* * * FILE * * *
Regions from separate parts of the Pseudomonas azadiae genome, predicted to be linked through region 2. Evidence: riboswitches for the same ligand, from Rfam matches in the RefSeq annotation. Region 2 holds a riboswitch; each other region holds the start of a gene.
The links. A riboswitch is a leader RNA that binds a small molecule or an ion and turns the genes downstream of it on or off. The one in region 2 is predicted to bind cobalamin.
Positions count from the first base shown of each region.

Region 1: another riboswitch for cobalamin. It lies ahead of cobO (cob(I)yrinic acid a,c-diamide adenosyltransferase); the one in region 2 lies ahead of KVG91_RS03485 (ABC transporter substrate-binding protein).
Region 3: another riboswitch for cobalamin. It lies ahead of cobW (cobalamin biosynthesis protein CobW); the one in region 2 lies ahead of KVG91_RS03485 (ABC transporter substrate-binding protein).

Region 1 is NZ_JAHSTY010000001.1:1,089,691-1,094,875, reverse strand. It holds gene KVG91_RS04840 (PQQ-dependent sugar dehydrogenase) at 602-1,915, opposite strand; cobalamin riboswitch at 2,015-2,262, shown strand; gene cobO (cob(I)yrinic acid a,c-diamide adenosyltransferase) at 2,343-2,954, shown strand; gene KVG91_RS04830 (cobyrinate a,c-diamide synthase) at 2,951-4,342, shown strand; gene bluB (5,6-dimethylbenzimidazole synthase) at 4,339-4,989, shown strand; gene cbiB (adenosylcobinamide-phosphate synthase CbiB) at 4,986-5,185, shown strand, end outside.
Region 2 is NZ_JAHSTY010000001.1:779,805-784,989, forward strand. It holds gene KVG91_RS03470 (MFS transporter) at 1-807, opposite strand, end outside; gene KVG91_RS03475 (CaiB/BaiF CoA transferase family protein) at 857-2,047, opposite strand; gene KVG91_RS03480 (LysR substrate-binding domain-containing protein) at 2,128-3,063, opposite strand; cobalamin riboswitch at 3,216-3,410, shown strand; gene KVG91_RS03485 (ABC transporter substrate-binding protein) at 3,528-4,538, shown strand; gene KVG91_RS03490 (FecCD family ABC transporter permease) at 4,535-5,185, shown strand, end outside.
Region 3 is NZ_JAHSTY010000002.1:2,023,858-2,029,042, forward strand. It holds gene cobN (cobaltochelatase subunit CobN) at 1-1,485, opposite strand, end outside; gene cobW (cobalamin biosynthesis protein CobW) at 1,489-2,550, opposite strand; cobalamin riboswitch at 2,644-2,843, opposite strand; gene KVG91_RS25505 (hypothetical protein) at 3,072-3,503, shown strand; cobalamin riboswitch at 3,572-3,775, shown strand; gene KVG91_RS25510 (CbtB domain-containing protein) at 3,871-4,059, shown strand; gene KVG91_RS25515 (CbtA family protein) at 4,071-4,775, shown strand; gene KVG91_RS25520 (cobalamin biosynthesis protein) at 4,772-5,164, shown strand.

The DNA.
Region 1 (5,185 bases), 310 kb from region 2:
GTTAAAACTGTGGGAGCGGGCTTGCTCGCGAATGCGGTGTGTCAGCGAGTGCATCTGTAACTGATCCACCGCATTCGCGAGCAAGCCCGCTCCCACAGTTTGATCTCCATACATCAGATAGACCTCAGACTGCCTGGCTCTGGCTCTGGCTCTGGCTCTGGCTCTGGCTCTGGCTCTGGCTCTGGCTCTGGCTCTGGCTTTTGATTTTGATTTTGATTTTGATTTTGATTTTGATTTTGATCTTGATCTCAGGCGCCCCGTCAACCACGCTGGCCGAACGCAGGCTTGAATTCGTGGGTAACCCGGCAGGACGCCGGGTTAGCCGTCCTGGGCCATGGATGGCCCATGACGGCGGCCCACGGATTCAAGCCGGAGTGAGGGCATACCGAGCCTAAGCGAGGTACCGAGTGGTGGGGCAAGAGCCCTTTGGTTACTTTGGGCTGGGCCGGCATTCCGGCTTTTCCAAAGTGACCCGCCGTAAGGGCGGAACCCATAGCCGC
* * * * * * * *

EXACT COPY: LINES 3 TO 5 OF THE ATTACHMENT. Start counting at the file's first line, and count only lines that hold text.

Positions count from the first base shown of each region.

Region 1: another riboswitch for cobalamin. It lies ahead of cobO (cob(I)yrinic acid a,c-diamide adenosyltransferase); the one in region 2 lies ahead of KVG91_RS03485 (ABC transporter substrate-binding protein).
Region 3: another riboswitch for cobalamin. It lies ahead of cobW (cobalamin biosynthesis protein CobW); the one in region 2 lies ahead of KVG91_RS03485 (ABC transporter substrate-binding protein).